In his letter, Ian asked me if I would apologise publicly on behalf of GCHQ - not in some way to 'pardon' him because, as he said, he did nothing wrong - but to apologise to him for his treatment. I am happy to do so today and to say how sorry I am that he and so many others were treated in this way, right up until the 1990s when the policy was rightly changed. The fact that it was common practice for decades reflected the intolerance of the times and the pressures of the Cold War, but it does not make it any less wrong and we should apologise for it.
Their suffering was our loss and it was the nation's loss too because we cannot know what Ian and others who were dismissed would have gone on to do and achieve. We did not learn our lesson from Turing.
And that is the real point of diversity for me. To do our job, which is solving some of the hardest technology problems the world faces for security reasons, we need all talents and we need people who dare to think differently and be different. We need different backgrounds, experiences, intellects, sexualities, because it is in mixing all of those together that you get the creativity and innovation we desperately need. As a technology-driven agency, we have to be a vibrant workplace and welcoming to all. Dull uniformity would completely destroy us.
We are well-known - thanks to The Sunday Times and others - for celebrating neuro-diversity and have many staff on the autistic spectrum, with Aspergers or other syndromes: they are precious assets and essential to our work of keeping the country safe.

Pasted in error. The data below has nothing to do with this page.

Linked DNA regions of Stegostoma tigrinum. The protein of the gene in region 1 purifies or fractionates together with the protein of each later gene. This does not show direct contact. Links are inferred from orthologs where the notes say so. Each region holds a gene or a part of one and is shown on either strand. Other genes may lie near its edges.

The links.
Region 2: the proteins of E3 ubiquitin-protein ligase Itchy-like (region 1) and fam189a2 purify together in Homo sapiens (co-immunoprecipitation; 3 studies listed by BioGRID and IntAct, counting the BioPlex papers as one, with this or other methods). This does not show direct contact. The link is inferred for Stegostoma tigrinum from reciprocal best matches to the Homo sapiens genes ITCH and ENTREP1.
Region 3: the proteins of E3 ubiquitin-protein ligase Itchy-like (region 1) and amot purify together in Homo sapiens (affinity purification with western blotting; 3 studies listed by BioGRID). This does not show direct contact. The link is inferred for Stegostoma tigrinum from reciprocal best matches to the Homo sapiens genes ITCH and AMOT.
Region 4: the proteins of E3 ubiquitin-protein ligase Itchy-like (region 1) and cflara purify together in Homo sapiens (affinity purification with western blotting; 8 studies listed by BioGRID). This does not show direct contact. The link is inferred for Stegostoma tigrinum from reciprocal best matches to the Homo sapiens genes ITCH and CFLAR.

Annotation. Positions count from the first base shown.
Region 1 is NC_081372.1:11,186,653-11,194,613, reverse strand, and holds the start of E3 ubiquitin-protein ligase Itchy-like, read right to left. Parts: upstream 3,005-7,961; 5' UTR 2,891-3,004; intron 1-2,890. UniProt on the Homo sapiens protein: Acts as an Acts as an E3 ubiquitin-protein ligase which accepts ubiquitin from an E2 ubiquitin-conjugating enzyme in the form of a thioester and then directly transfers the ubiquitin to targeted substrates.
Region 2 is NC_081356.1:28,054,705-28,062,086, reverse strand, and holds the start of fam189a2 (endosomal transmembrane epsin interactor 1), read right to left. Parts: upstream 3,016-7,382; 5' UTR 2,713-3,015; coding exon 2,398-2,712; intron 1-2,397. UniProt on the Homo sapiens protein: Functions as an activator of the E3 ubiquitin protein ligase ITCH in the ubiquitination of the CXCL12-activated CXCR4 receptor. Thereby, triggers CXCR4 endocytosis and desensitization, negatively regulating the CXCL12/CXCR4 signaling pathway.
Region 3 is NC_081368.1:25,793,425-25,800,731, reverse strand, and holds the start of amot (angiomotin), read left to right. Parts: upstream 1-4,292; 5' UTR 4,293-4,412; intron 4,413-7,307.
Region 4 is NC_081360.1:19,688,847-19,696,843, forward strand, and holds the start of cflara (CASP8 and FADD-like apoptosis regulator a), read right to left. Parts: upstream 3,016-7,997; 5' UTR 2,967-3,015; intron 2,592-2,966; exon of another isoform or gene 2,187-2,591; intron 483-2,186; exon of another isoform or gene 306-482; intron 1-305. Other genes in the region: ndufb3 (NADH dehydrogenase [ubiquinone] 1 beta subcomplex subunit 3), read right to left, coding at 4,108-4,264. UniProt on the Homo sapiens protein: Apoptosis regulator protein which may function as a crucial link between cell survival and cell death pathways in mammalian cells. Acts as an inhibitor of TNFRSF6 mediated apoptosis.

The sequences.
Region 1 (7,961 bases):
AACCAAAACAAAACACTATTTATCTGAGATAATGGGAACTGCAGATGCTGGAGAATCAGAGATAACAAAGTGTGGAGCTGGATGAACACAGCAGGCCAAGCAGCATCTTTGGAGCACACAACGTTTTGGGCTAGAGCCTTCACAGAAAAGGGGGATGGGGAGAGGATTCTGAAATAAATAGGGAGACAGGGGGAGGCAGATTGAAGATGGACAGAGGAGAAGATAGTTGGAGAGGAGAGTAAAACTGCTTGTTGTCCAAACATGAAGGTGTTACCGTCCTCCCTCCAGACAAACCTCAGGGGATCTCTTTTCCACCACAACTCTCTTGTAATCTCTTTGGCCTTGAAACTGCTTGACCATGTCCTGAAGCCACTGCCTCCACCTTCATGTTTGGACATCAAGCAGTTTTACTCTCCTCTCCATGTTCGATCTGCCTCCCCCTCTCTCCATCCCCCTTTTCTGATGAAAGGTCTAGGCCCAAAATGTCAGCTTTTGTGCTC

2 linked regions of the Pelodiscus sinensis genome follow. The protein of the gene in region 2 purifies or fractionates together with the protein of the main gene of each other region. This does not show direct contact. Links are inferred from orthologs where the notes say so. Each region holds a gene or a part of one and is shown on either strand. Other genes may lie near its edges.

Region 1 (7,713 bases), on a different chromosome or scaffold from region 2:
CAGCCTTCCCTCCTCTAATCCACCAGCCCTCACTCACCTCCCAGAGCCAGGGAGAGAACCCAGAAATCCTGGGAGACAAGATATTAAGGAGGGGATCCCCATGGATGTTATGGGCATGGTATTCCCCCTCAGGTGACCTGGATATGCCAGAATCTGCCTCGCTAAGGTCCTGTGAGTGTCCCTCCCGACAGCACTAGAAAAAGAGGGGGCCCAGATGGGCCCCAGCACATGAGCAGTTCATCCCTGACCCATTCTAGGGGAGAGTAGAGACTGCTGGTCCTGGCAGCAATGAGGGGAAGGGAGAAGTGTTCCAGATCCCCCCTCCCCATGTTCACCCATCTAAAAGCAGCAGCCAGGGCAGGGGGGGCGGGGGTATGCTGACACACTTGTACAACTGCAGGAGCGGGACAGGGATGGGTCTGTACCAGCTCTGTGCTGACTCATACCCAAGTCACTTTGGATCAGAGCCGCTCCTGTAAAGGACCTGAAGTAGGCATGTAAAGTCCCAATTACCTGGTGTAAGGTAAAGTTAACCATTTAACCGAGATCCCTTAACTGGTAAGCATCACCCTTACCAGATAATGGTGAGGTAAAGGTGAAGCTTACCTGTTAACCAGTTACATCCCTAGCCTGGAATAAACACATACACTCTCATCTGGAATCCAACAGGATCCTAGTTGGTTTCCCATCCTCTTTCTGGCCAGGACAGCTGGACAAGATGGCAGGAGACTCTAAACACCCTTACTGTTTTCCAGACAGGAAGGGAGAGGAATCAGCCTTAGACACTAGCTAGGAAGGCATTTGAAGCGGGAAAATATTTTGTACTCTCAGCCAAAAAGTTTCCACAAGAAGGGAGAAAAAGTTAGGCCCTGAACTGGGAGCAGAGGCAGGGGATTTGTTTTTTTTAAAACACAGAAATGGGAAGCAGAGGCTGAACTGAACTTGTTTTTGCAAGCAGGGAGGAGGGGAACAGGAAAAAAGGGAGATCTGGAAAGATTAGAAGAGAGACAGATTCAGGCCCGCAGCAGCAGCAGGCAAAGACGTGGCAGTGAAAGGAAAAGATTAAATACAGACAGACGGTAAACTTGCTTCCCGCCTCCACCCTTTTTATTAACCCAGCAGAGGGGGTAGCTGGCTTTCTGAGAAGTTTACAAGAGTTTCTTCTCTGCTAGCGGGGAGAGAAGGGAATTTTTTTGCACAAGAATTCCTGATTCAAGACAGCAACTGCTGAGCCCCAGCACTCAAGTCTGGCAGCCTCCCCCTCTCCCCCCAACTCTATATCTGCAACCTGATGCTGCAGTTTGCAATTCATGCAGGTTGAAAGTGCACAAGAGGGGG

And we need people to feel comfortable if they are to perform well. It's really interesting that when we lit the building up there was a surge of interest on our recruitment website. And it wasn't because every gay and lesbian engineer in the country suddenly decided to apply (though that would be a good result - there is an international IT skills shortage and those of you who are engineers please get in touch!), but I think the surge came because people looked at it, especially young people straight out of college or school, and thought "that's an organisation whose values I share and where I'll probably be happy working". It's not complicated.
To bring you up to date, let me share one more recent story from a colleague who is a very talented cyber defence analyst.
Not surprisingly, perhaps, we have a very active internal social media website where people share everything from the latest software developments to a completely bizarre series of hobbies. A couple of months ago someone pointed to a blog and said you really must read this one. It was titled "So it's goodbye from him" and I must admit my heart sank and thought this was another blog about someone being approached by the private sector and saying a fond farewell to GCHQ and going off to earn lots of money. In fact it was an incredibly powerful blog by a member of staff on being Transgender and finally taking the decision to start the process of transition. I can’t use her real name because of the nature of her work but I’ll call her 'Emma' here.
Two things made me really proud of that blog. We have a lot of courageous staff, civilian and military, straight and gay, who have deployed to Afghanistan, to Iraq, and other conflicts, and who are as I speak working alongside our military around the world. But it takes a particular kind of courage to write what Emma wrote in front of thousands of her colleagues - and not because she wanted the publicity but because, as she said, transitioning has to be public, there was no choice in keeping it personal even if she wanted to.